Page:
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Pro-Israel Organization Says UNESCO Latest Resolution Is 'Propaganda' and 'Fiction'


A pro-Israel organization is dispelling claims that Jerusalem is the "cultural heritage of Palestine" and that Israel is the "occupying power" in the capital city.

In an op-ed piece for Zionist Organization of America (ZOA), Morton A. Klein and Dr. Daniel Mandel write that UNESCO's latest resolution, which denies Israel's claim to Jerusalem, is a "propaganda fiction."

"Clearly, the intention of the UNESCO resolution is to achieve internationally the direct repudiation of Israel's Jewish history and sovereignty in favor of Arab claims," they wrote.
"However, this clamor and fixation on Jerusalem, quite recent in Muslim history, has led many to conclude that Jerusalem is holy to Islam and central to Palestinian Arab consciousness," they added. "This is, however, a propaganda fiction."

Klein is the president of ZOA and Mandel serves as the director of the organization's center for Middle East policy. 

The pair explains that although there are important Muslim shrines in the city, such as Dome of the Rock and the al-Aqsa mosque, the Koran makes no mention of Jerusalem. 

There are, however, a number of historical references that connect the city to Israel.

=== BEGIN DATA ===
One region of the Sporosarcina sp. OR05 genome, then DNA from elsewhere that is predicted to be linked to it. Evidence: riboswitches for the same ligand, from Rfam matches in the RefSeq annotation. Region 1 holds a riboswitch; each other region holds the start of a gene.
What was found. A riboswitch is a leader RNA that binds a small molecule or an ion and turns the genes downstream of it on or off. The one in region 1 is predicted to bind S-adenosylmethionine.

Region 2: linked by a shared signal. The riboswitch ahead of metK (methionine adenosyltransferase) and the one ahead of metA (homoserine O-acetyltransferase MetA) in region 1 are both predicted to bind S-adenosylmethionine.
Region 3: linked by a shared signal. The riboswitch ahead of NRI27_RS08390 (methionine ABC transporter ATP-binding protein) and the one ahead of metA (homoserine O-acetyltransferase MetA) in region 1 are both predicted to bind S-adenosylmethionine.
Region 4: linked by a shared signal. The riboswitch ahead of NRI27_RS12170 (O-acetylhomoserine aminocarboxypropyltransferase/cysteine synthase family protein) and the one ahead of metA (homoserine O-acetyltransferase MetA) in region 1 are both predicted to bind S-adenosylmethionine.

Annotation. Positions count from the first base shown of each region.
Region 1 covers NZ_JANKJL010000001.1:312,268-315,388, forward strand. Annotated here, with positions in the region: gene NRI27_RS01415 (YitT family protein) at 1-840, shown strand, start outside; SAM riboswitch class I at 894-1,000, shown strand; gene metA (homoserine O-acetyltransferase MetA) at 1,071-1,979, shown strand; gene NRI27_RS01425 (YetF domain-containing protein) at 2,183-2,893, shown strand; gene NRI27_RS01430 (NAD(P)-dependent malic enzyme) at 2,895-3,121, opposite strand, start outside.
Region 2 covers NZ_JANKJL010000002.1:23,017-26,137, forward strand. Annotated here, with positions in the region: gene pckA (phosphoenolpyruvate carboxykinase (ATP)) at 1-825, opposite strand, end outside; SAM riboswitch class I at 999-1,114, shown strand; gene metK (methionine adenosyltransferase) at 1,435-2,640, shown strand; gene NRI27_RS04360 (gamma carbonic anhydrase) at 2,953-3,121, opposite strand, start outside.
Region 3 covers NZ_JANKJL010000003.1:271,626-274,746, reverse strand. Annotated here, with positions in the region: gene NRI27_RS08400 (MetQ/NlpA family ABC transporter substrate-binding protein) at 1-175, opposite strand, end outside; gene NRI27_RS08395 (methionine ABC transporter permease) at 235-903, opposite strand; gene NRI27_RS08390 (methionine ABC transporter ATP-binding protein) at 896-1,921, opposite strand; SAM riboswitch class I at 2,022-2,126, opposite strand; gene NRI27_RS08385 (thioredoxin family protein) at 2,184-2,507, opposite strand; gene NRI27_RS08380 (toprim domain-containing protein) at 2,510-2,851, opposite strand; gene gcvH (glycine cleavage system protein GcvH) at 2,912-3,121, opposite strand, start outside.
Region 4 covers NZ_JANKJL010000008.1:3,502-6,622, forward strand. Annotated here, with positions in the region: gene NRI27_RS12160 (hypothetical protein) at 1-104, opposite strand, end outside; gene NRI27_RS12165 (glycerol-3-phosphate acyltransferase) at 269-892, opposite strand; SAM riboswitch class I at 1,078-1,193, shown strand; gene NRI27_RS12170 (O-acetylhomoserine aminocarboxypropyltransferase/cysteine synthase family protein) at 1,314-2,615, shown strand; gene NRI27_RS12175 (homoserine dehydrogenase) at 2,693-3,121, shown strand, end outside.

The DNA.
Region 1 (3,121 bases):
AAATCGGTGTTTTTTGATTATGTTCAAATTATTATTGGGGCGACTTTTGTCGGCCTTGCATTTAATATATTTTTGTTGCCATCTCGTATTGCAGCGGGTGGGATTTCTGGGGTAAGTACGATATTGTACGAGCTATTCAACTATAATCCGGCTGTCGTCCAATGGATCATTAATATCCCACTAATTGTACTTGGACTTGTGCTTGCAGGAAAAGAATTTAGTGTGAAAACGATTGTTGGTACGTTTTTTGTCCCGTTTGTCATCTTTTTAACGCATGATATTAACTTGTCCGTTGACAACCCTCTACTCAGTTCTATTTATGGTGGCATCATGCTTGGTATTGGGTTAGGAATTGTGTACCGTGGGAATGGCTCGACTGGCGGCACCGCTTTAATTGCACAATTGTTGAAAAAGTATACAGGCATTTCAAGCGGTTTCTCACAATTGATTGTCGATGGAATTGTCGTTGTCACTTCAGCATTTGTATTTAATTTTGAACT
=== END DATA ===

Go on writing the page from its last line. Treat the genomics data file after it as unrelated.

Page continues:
"Throughout the British Mandate period, the Jerusalem Muslim Supreme Council's publication, 'A Brief Guide to the Haram Al-Sharif', stated of Jerusalem's Temple Mount on p. 4, that 'Its identity with the site of Solomon's Temple is beyond dispute."

Klein and Mandel explain that after 1954 all references to the biblical temple were removed from the Jerusalem Muslim Supreme Council's publication. 

They clarify that during Jordan's rule of the eastern half of Jerusalem from 1948-1967, Amman remained Jordan's capital, not Jerusalem. 

"Historically, Jerusalem under Muslim control was no more a capital city than Mecca or Medina in Saudi Arabia or Qom in Iran," they wrote.

Klein and Mandel said Jewish history is full of references to Jerusalem.

"Jerusalem, the capital of the biblical Jewish kingdoms, is the site of three millennia of Jewish habitation — hence the 'Jerusalem 3000' celebrations initiated in by the government of Yitzhak Rabin," they wrote.

"The holiest of Judaism's four holy cities, Jerusalem is mentioned 669 times in the Hebrew Bible and alluded to in countless prayers. Major Jewish rituals, including the conclusion of the Passover Seder and Yom Kippur service, end with the age-old affirmation, 'Next year in Jerusalem,'" they explained.

"Whatever form a final peace settlement might one day take, there is no morally just or legally sound reason inflate or fabricate Muslim claims while denying Jerusalem's Jewish primacy and history," the pair wrote. 

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